Sunday, June 19, 2011

Enjoying the Life of a Two-year-old

My wife and I spent the last week visiting and taking care of our two-year-old grandson. What a treat. I’m now an expert on animals. My grandson and I spent hours talking about animals whether on matching cards, in books, stuffed or real. I learned you don’t need to say it exactly right as long as you’re enthusiastic. Some of the translations: monkey was “buddy;” lion became “ion;” sheep, “ship;” and dog, “goggie.” After a day of learning the words, we communicated clearly. What I found interesting is the learning process. An animated cat or a photograph were identified immediately as “kitty.” I also experienced what, in a positive sense, could be considered tenacious or in a negative way be called stubborn. With a cut on his finger, “boo boo,” he constantly then wanted “car,” which was a Disney Car movie band-aid. Whenever one band-aid fell off (five minutes after attaching it), he immediately said, “boo-boo,” followed by “car.” Grandparents learn as quickly as a two-year-old, and he soon had us trained. The other thing that has changed since we raised our kids—every piece of plastic in the house spoke or sang. I’d bump into a plastic farm set and it would immediately serenade me with “Farmer in the Dell.” When we travel, I take time off from writing. Now I’m reenergized and back to my normal writing schedule. That is until our next grandkid trip.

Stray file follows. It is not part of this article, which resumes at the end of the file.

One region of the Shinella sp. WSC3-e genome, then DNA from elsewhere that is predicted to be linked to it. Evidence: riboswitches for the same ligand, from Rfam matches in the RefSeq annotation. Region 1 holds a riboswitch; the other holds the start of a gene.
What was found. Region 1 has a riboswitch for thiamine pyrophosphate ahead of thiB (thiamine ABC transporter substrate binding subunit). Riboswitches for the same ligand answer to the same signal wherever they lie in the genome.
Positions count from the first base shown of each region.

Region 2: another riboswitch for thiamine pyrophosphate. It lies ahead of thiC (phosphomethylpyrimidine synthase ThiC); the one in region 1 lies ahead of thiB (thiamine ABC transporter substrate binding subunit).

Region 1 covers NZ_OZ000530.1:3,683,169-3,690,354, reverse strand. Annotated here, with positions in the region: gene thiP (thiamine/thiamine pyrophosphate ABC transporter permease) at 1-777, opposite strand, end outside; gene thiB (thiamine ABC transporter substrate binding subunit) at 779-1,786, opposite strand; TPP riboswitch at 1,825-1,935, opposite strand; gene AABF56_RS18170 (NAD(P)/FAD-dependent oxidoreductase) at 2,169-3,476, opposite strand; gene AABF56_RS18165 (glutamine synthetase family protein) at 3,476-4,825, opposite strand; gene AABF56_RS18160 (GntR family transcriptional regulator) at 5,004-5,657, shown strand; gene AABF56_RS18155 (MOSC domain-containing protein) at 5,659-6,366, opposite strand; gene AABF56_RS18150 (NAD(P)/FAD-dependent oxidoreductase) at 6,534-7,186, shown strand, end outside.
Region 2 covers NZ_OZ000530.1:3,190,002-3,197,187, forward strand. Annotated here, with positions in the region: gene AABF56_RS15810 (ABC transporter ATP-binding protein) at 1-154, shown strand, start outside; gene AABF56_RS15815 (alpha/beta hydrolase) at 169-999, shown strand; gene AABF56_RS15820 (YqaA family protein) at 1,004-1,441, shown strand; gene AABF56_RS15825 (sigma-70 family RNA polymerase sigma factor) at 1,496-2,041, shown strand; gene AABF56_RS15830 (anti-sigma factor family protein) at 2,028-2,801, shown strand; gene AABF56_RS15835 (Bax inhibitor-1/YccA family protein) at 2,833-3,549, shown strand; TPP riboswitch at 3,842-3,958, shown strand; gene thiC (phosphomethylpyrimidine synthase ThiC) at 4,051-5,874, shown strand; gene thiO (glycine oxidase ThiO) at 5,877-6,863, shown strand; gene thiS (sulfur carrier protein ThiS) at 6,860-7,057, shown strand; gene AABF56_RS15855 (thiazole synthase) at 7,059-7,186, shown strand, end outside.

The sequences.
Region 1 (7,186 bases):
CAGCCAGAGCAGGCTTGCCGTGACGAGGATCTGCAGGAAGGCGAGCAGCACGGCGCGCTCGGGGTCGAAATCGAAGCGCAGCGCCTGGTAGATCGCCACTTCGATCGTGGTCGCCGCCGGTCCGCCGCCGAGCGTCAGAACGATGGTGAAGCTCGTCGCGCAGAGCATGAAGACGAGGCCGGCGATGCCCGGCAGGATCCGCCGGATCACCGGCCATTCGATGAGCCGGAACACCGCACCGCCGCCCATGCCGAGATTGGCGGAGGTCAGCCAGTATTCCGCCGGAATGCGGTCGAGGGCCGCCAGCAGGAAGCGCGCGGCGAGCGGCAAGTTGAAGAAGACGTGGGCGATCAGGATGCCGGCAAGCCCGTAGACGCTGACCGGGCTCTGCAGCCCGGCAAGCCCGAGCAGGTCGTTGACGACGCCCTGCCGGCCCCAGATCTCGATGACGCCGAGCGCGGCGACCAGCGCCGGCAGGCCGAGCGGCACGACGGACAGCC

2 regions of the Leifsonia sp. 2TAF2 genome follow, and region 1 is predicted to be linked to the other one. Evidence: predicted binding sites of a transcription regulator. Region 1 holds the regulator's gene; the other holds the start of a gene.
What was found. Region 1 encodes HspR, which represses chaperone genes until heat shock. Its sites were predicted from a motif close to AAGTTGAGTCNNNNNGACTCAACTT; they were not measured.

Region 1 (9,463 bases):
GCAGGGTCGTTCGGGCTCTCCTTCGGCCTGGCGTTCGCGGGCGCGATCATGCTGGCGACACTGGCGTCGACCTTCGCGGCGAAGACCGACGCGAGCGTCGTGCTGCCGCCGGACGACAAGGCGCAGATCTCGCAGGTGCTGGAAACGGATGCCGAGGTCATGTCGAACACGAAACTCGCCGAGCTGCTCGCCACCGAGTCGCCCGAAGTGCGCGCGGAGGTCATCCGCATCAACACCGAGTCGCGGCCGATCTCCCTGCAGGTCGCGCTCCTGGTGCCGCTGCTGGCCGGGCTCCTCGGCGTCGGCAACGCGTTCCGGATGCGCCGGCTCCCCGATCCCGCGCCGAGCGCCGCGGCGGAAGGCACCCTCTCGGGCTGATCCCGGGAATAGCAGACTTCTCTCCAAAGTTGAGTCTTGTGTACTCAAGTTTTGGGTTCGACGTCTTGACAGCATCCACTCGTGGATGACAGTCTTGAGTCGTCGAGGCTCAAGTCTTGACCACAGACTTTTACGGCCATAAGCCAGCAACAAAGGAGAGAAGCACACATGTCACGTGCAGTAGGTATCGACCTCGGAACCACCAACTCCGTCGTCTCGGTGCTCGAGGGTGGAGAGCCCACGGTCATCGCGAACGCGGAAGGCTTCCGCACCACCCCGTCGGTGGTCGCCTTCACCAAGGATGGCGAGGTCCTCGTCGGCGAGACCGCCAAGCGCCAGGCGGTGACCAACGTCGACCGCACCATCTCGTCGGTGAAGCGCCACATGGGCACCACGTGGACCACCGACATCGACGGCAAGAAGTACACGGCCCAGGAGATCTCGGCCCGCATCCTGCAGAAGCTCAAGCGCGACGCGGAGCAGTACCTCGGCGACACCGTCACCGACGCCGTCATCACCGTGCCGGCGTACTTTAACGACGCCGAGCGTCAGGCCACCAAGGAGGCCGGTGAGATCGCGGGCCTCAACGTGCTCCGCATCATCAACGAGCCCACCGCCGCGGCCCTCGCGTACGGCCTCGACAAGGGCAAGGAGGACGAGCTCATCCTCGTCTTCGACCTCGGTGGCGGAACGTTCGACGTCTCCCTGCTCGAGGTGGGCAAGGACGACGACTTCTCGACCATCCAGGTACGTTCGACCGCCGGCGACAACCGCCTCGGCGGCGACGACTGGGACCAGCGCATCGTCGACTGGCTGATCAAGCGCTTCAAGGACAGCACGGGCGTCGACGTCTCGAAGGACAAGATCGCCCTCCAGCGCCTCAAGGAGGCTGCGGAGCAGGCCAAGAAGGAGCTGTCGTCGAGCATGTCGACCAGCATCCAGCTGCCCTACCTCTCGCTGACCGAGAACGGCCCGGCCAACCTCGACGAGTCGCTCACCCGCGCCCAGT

Friday, June 10, 2011

Tags When Writing Dialogue

As a writer I’m always trying to improve my craft. One thing I’ve learned is to develop a balanced approach for using tags in dialogue. The simple and most direct is to write she said as in:
“It’s time to go to the movie,” she said.
Common practice is to use this rather than an exaggeration such as he expostulated. Dialogue can also be identified by movement or idiosyncrasies of a particular character:
“Make my day.” Sam raised his shotgun
Tags can be underused. I’m in two online critique groups, and once in a while I read a manuscript where dialogue goes on for a number of paragraphs with no tags, and I lose tract of who’s speaking. On the other hand, not every element of dialogue needs a tag. Robert B. Parker is a wonderful writer, and I enjoy his stories but listen to one of his novels as an audio book. Nearly every line of dialogue ends with he said. After fifteen minutes of listening, this grates on the nerves. As a result, I always read my manuscripts out loud on my last editing pass. There is nothing like hearing what you’ve written.

Saturday, June 4, 2011